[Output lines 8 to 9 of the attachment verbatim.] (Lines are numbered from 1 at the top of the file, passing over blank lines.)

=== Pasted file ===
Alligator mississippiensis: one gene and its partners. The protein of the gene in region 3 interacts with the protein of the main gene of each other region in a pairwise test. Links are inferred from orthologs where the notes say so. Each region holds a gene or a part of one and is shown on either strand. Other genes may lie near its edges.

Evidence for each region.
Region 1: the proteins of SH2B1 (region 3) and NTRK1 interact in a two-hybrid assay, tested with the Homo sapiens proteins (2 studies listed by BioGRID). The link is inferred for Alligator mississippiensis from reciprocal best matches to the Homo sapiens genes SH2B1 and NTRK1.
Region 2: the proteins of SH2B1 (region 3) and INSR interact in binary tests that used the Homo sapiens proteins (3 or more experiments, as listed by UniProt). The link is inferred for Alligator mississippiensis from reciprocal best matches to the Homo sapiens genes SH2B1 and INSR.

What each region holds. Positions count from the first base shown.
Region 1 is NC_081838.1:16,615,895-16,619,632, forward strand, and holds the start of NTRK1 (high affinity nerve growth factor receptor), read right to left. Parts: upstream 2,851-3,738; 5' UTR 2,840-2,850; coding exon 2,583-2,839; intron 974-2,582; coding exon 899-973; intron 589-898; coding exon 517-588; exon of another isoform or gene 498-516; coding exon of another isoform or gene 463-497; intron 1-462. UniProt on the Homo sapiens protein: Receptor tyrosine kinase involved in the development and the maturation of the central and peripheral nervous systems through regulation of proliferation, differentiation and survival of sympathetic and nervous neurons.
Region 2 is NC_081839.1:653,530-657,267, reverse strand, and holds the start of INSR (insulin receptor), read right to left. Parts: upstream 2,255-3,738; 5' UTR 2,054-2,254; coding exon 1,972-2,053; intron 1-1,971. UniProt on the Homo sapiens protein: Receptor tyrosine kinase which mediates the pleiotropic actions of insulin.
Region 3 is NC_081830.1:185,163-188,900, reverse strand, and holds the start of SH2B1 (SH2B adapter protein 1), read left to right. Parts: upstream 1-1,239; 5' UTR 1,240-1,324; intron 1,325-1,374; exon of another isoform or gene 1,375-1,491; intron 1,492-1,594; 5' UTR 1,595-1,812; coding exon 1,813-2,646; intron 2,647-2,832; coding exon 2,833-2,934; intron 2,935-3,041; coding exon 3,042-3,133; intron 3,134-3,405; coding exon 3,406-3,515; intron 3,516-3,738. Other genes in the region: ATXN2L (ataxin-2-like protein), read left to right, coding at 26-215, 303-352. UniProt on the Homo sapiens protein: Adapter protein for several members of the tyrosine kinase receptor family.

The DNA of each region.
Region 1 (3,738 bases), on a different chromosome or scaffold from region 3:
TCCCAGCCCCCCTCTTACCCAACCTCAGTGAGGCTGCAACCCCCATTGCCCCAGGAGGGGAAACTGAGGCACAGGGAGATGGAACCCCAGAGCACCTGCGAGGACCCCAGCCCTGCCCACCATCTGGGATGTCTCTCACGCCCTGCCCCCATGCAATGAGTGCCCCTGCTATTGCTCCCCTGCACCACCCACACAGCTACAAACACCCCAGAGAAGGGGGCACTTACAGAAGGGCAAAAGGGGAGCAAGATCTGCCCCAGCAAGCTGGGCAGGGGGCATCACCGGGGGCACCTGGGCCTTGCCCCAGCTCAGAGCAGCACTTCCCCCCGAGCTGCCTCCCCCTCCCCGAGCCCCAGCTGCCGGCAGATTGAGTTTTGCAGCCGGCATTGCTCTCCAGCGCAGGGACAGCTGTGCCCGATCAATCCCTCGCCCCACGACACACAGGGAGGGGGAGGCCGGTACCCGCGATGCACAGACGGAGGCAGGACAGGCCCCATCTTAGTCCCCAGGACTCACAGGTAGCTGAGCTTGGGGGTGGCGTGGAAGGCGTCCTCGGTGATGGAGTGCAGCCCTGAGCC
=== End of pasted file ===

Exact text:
Region 3 is NC_081830.1:185,163-188,900, reverse strand, and holds the start of SH2B1 (SH2B adapter protein 1), read left to right. Parts: upstream 1-1,239; 5' UTR 1,240-1,324; intron 1,325-1,374; exon of another isoform or gene 1,375-1,491; intron 1,492-1,594; 5' UTR 1,595-1,812; coding exon 1,813-2,646; intron 2,647-2,832; coding exon 2,833-2,934; intron 2,935-3,041; coding exon 3,042-3,133; intron 3,134-3,405; coding exon 3,406-3,515; intron 3,516-3,738. Other genes in the region: ATXN2L (ataxin-2-like protein), read left to right, coding at 26-215, 303-352. UniProt on the Homo sapiens protein: Adapter protein for several members of the tyrosine kinase receptor family.

The DNA of each region.